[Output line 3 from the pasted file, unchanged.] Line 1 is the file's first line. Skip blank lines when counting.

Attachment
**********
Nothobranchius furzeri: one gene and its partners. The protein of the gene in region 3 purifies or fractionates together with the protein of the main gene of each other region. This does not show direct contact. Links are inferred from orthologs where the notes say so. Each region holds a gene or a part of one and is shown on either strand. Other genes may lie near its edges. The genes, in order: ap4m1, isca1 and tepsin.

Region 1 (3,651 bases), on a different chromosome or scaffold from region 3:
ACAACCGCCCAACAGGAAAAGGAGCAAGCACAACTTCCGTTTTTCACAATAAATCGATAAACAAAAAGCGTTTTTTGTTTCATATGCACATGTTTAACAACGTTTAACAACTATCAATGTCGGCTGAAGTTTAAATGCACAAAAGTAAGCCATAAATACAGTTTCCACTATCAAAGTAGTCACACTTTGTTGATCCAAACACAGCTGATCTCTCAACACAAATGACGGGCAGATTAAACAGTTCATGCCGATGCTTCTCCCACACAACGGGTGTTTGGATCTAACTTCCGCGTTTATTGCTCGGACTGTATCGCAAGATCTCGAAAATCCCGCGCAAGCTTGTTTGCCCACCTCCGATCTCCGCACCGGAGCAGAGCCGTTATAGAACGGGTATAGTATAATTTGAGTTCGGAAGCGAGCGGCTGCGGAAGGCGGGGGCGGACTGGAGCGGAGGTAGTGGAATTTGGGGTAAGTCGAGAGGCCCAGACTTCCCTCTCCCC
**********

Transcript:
ACAACCGCCCAACAGGAAAAGGAGCAAGCACAACTTCCGTTTTTCACAATAAATCGATAAACAAAAAGCGTTTTTTGTTTCATATGCACATGTTTAACAACGTTTAACAACTATCAATGTCGGCTGAAGTTTAAATGCACAAAAGTAAGCCATAAATACAGTTTCCACTATCAAAGTAGTCACACTTTGTTGATCCAAACACAGCTGATCTCTCAACACAAATGACGGGCAGATTAAACAGTTCATGCCGATGCTTCTCCCACACAACGGGTGTTTGGATCTAACTTCCGCGTTTATTGCTCGGACTGTATCGCAAGATCTCGAAAATCCCGCGCAAGCTTGTTTGCCCACCTCCGATCTCCGCACCGGAGCAGAGCCGTTATAGAACGGGTATAGTATAATTTGAGTTCGGAAGCGAGCGGCTGCGGAAGGCGGGGGCGGACTGGAGCGGAGGTAGTGGAATTTGGGGTAAGTCGAGAGGCCCAGACTTCCCTCTCCCC